…when it is good, it is very, very good; and when it is bad, it is better than nothing.
- Dick Brandon
I believe the best way to measure the health of an organization—particularly one devoted to technology—is by how fast someone new can come up to speed with the who, how and why of institutional operations. It’s probably safe to say that, despite the efforts of both parties in the interview process, new members in an organization will not have too much institutional background or operational knowledge. I remember starting at UCLA in the Center for Health Sciences. The corny joke delivered to all new employees during orientation was, “you could run a marathon in the building” because there are over 26 miles of corridor. I couldn’t even find my way through the building to the PACS offices from the Oral Radiology Department , let alone determine the operations and procedures of, and between, the two departments, or the expectations for my role with each (which in the future of my employment actually became quite significant). Obviously this is a pretty common issue and everyone coming into a new role should expect a learning curve. So the specific question is, what resources are available to help those who are new to increase their learning rate? But the larger question is, how can these same materials measure the health of the organization as a whole?
After the HR forms and perhaps even an office welcome party, who is available to orient the new staff to the institution’s projects/initiatives, operational programs, departmental policies and business procedures (internal controls), especially if the new position you have accepted is that of CIO or another senior administrator responsible for not only defining but administering those programs, policies and procedures? “Why are we developing an institutional calendar instead of contracting for one through an ASP?” “How does the Help Desk manage issues from call through conclusion?” “Who signs off on (and pays for) the new computer lab, campus IT or facilities?”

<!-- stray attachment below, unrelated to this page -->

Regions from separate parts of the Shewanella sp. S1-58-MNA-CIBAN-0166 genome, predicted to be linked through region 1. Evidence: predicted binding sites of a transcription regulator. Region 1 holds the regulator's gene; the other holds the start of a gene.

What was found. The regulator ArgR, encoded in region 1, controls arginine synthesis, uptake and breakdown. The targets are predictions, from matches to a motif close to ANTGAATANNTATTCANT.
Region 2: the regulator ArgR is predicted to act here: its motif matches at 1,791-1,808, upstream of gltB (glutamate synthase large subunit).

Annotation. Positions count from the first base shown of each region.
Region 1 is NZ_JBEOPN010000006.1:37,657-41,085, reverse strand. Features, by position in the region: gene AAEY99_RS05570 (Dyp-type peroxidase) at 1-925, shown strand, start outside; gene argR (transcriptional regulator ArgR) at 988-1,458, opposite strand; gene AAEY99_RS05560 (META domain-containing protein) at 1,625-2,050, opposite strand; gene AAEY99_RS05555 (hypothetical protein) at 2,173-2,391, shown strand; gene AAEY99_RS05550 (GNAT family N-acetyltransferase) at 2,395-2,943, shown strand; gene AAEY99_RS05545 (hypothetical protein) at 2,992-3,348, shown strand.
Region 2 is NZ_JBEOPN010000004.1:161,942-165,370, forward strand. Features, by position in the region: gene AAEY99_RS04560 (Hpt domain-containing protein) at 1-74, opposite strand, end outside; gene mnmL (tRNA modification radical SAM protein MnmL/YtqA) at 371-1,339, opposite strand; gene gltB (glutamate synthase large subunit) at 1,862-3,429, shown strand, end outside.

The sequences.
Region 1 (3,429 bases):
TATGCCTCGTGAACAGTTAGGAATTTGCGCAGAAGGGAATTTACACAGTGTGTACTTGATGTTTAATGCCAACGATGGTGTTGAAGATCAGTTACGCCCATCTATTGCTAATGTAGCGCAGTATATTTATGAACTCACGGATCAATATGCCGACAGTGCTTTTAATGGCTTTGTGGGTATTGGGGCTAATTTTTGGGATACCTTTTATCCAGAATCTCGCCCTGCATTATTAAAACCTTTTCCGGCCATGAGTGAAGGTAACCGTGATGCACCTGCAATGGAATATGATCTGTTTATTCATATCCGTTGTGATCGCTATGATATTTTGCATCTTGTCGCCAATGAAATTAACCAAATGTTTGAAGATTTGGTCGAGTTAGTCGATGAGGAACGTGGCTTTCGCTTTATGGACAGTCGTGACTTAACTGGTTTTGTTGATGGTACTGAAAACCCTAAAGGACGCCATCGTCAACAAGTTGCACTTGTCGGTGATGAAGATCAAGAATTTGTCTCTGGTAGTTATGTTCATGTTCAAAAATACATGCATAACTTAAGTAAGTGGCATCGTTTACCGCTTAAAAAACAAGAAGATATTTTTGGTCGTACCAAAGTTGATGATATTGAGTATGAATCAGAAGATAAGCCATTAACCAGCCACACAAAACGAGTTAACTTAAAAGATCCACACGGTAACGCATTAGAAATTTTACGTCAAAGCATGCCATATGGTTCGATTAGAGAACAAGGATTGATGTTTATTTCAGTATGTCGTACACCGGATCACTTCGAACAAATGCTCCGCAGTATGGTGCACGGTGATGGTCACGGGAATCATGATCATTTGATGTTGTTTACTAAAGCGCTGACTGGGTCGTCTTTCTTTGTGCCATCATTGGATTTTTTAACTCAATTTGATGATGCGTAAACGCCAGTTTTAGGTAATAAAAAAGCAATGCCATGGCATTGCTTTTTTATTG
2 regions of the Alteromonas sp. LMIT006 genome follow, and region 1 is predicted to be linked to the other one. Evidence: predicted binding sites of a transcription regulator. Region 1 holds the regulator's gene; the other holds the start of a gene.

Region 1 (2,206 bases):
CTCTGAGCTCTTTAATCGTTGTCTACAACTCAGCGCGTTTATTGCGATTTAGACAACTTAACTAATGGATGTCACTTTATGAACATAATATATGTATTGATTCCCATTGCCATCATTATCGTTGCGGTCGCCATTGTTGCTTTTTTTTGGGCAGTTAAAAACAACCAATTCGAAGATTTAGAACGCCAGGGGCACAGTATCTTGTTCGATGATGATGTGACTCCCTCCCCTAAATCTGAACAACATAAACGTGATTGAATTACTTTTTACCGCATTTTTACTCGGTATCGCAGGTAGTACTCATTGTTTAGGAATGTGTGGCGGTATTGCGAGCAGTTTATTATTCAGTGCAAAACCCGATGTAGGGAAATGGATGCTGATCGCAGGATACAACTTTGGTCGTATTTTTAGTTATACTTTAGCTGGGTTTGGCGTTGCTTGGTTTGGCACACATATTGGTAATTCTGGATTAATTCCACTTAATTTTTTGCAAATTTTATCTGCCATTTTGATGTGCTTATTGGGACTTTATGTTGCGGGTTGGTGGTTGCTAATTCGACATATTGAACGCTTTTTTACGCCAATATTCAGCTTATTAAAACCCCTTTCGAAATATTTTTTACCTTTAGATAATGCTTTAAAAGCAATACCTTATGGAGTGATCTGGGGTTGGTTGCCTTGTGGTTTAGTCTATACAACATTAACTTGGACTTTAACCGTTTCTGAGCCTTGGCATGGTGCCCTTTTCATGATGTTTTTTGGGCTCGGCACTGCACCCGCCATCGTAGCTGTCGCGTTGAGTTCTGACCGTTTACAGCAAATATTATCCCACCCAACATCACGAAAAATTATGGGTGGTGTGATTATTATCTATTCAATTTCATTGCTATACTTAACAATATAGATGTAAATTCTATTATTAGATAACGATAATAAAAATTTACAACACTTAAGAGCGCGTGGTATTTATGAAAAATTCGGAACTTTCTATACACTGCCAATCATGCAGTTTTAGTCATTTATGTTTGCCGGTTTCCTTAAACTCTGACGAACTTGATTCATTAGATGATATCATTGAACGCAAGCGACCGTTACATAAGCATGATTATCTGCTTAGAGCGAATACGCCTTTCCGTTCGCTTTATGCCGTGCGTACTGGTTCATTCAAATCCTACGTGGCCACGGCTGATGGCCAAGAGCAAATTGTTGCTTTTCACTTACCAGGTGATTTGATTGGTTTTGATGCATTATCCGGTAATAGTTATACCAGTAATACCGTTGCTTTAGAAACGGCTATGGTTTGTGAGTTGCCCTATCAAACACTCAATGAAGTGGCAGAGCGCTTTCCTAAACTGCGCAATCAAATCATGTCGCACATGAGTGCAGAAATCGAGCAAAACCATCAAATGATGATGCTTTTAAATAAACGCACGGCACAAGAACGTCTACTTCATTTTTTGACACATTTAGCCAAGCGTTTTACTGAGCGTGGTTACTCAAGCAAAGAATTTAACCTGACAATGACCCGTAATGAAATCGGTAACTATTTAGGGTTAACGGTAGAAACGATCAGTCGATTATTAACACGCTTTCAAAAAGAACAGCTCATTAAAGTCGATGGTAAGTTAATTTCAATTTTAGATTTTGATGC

Many within the organization may be working independently on projects or together on different aspects of the same initiative. Meeting with the staff (at all levels) to ascertain the hot issues, development priorities and project details may provide personal or even a departmental view, but how will these current perspectives align with the organization’s long-term direction, goals and objectives (including the mission and vision)? Current operations may be really based on strong personalities or short-sighted trends, so basing an organizational view on the individual perceptions of those who may have a personal or professional affinity for their project or position probably would not serve the institution well.
It’s possible (and I am am sure most have experienced the same) that the direction and priorities of an organization will be defined differently—and passionately—depending on who you talk to. Deciphering these disparate visions and then determining the actual role and responsibilities of a new member of the organization, might take months as one shifts through institutional knowledge, culture, personalities, etc.
But how are those working independently, or in small groups, expected to not only share their knowledge and experiences with one another, but with those who may not even be involved with the organization; particularly those who may be joining at some far off time in the future? If your organization has internal controls, how does it ensure adoption and compliance? I think most people could come up with the right solution: documentation. So what are effective documentation procedures that ensure cross communication and compliance? In addition, are there documentation techniques that can address those issues and not interfere with (hold up, distract, etc.) project management, or even better enhance project management?
Searching the Educause CIO listserv I was unable to find much on documentation (or even internal controls) or documentation tools and nothing on how the documentation process itself fits into project management and administration. I was also disappointed that documentation was not listed in the “Top Tag Chart” or really any where on the Educause Connect pages.
So how does the documentation process relate to the general health of the organization? If you are too busy to document you are probably working day to day, with unclear objectives based on short term gains or the latest trends. How do these projects (the portal initiative, on-line learning, VoIP, etc.) relate to the long term vision/mission of the institution?
Consider the latest “hot topic.” With Katerina, terrorism and even the bird flu, everyone is looking at disaster recovery. At a time when this and a somewhat related issue, information security, is so high on most institution’s lists of priorities, it’s a shame we as CIO’s are not speaking more about documentation. After all, how will we know what it is we are to secure and to recover if it’s not written down anywhere?
My goal is to wrap up project management (needs assessment, organizational analysis, audience analysis, project goals, requirements gathering, resource analysis, implementation, communication, training, support) into the documentation process, so that the same work done to identify, design, develop, deploy and support projects can be used for internal controls; making sure how, why and who undertakes initiatives aligns with the larger direction/mission/vision.
I can’t think of a better method, than Agile Project Management techniques and tools like Atlassian’s Confluence. More about those later…